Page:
Every day, millions of people go to work asking themselves the same questions: What’s my job giving me? Would I be better off doing something else? Will I find something I like better if I look? According to a 2013 Gallup survey, if you don’t like your job, you’re in the majority. Around twice as many employees said they were “actively disengaged” from their jobs than those who reported the opposite. There are some things we can do to make our workplaces more pleasant, but there’s always a limit. Sometimes the best bet is to get out. Here are seven signs that it’s time to go.
Getting through work each day feels like trying to make it through a minefield. The negativity is pervasive. Your coworkers backstab, gossip, and try to take credit for each other’s work to get ahead. There’s hardly a single person you can have an honest conversation with or whom you look forward to seeing. You come home exhausted and dread getting up and doing it all over again.
The motivating fire that led you to take this job in the first place went out a while ago, and now you’re just going through the motions. You eagerly look forward to days off and count the days until your next vacation. There’s nothing at work that gets you excited any longer. It’s all dull, mindless repetition, and you feel trapped.
We need challenges and growth opportunities to keep us feeling motivated, alive, and vibrant. Has your job become so routine that you hardly have to think about it at all? Does it feel like your job could be done just as well by someone with a fraction of your skills? If you answered yes, you’re on autopilot. There’s no room to learn or advance, and it’s time to move on.
You could be in a job where you are proud of the work you’re doing, but no one seems to notice or care–not even your boss. You might be a self-motivated, hard worker, but since your efforts don’t get the attention they deserve, you wonder what the point is. Maybe you came up with some great ideas and presented them to your manager, but she just shrugged them off. Or worse, your extra effort is actually discouraged because it makes your coworkers–or even your supervisors–look bad. You get the sense you’re seen as a threat because you’re better than your role demands. It’s time to go.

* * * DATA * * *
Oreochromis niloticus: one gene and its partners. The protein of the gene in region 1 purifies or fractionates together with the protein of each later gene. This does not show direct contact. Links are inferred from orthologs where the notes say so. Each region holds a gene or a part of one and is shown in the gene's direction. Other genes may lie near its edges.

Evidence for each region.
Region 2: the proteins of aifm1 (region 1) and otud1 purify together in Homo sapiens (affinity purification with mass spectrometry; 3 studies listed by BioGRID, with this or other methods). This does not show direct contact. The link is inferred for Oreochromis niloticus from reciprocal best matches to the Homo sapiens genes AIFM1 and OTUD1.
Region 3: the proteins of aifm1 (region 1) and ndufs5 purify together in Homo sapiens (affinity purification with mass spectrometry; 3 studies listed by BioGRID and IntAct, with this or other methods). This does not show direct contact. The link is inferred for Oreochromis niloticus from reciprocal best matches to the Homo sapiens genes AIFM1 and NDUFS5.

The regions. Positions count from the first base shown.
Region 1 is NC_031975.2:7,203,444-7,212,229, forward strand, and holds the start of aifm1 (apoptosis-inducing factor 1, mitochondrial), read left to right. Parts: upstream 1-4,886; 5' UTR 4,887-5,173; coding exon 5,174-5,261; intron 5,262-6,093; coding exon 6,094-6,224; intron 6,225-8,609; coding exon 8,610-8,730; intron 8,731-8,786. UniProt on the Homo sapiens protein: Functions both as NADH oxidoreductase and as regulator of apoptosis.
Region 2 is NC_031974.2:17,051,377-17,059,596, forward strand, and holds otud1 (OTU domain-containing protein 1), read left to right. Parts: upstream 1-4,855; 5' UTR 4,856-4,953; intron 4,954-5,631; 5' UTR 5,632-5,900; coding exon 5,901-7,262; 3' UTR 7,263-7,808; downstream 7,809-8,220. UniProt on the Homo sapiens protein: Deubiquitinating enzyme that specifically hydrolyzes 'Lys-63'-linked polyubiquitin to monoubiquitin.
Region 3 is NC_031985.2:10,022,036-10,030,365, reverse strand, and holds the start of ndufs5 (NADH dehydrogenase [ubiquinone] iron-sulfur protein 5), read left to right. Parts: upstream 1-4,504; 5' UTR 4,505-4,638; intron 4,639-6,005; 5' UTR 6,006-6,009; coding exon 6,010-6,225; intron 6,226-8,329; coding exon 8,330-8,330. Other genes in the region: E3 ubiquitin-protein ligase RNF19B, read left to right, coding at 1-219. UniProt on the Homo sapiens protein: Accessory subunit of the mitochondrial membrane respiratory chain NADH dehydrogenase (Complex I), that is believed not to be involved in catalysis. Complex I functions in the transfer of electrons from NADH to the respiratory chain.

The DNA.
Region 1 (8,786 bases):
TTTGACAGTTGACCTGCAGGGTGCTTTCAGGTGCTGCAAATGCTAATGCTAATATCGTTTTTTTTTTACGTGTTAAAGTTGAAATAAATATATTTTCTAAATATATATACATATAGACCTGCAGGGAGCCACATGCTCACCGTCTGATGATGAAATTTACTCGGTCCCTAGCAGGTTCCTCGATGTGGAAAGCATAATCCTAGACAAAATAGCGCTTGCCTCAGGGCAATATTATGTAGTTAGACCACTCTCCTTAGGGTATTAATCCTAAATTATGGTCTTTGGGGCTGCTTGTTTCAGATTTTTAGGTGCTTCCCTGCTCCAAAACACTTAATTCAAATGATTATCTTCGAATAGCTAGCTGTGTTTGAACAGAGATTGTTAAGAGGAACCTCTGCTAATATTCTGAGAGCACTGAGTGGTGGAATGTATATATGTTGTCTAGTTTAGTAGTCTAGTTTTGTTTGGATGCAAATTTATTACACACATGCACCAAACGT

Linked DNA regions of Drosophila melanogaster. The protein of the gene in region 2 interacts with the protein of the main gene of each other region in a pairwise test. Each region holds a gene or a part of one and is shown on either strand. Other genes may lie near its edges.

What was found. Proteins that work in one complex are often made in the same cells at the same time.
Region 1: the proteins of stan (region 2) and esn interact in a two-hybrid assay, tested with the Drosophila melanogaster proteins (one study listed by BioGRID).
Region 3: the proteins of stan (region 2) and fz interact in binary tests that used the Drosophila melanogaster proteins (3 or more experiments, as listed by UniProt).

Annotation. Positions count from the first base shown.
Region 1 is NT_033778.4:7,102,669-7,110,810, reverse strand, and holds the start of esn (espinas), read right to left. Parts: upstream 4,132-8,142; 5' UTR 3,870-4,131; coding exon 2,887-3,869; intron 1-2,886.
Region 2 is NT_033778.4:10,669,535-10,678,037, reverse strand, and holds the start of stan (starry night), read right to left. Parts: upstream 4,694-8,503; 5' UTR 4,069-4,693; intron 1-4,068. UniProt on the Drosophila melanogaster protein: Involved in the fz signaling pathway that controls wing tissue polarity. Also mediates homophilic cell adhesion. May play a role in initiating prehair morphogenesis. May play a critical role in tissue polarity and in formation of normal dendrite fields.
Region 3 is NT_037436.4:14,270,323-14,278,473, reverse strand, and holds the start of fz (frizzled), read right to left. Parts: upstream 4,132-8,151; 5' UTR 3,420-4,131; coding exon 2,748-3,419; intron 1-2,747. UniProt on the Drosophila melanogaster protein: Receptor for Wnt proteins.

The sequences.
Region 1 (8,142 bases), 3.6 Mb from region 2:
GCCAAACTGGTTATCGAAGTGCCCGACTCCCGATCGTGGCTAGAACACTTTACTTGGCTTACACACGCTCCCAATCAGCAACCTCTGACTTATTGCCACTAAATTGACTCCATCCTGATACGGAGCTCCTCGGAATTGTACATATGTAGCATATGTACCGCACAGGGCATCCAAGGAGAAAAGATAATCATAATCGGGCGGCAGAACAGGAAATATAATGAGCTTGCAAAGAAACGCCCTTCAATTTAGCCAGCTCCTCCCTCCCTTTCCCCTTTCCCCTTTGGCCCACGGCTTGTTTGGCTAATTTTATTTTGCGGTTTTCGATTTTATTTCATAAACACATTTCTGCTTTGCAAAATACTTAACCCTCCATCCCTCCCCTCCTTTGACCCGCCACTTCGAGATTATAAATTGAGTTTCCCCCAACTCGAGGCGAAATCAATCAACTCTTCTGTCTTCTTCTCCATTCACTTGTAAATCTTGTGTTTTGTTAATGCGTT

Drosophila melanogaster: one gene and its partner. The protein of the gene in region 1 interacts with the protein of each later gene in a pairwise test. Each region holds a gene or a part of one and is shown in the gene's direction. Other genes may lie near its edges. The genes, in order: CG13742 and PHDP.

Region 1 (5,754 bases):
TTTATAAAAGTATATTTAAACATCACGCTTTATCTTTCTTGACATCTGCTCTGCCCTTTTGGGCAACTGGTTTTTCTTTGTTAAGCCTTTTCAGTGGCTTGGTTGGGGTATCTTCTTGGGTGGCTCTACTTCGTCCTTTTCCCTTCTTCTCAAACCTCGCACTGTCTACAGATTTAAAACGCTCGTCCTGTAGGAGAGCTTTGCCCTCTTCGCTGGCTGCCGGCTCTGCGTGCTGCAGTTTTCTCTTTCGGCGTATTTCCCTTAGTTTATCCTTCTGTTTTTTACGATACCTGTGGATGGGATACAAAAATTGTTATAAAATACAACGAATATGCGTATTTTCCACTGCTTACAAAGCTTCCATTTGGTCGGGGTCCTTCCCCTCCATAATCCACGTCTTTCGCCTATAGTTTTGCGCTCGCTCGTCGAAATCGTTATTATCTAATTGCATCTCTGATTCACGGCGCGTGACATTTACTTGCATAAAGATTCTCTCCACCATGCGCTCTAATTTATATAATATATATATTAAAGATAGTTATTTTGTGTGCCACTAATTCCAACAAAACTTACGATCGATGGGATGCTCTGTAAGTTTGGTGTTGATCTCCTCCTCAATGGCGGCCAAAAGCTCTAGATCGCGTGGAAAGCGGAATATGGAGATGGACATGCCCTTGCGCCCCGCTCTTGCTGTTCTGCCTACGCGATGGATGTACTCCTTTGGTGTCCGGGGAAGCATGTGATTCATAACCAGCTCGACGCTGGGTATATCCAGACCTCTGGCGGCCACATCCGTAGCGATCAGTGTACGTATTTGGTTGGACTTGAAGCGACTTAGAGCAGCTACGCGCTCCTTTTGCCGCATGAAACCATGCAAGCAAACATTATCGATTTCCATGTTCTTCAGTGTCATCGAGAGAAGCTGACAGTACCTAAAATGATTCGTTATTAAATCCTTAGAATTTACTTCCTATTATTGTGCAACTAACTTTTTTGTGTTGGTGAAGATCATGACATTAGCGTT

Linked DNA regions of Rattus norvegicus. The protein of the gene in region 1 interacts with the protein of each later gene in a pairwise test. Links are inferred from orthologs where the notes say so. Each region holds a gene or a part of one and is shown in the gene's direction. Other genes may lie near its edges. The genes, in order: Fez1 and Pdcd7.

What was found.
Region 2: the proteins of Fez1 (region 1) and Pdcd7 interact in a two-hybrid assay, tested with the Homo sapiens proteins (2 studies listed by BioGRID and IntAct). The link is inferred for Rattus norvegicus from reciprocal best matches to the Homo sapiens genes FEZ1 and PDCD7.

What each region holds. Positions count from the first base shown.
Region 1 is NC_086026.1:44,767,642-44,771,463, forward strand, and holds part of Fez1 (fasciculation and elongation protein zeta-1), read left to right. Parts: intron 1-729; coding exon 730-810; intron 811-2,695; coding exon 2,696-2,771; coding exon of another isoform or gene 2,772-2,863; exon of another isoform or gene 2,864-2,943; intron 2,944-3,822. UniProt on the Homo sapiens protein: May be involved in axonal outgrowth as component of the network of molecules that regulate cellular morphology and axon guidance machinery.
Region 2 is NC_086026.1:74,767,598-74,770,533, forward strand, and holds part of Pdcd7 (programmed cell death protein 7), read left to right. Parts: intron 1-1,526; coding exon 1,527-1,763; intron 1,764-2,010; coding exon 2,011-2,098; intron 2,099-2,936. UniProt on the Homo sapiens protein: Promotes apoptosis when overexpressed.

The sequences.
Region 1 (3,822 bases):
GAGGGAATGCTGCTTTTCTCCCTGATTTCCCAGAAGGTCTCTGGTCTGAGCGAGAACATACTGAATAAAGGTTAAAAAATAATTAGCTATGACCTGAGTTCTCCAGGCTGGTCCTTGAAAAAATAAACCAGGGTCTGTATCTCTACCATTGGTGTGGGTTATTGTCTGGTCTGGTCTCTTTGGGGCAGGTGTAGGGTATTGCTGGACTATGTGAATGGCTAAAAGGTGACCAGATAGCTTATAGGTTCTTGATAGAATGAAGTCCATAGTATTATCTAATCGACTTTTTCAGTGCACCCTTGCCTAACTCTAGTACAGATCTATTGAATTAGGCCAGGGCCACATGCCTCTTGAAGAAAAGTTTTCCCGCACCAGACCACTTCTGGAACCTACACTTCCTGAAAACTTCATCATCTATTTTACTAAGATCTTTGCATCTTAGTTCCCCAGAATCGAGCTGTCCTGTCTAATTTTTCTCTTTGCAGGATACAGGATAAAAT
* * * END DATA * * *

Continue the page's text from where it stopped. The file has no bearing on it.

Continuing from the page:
Pretty much every job comes with some amount of drudgery, but we still need to feel proud of the work we do for our organizations. If telling people where you work makes you cringe, it’s a good sign you don’t have much respect for the company that employs you. Maybe the company is even doing something that goes against your personal morals and makes you feel uncomfortable. You should never feel compromised by your job–or hold your nose just to come to work each day. If you don’t believe in the work you’re doing, stop doing it.
Is what’s going on at work affecting your personal life? Do you find yourself arguing with your partner or snapping at your children because you come home tired and stressed out from the workday? Have you taken time off due to stress or are seriously considering doing so? Or find yourself feeling depressed when it’s time to return from days off or vacation, rather than well-rested? If you recognize any of these symptoms, it could be a sign your job is threatening some of the things that matter the most in your life.
You can’t see how your current position will move you towards your long-term career goals. Sometimes those goals shift over the course of our professional lives, and that’s okay. But it’s important to recognize when you’re no longer on the path you want to travel. Previously you felt good about being there, but you’ve grown and changed, and now you need something more stimulating–or just different. The thought of making a career change might make you nervous, but even worse is the dread that you won’t reach your potential or wind up doing what you really want if you don’t move on. So don’t wait–move on.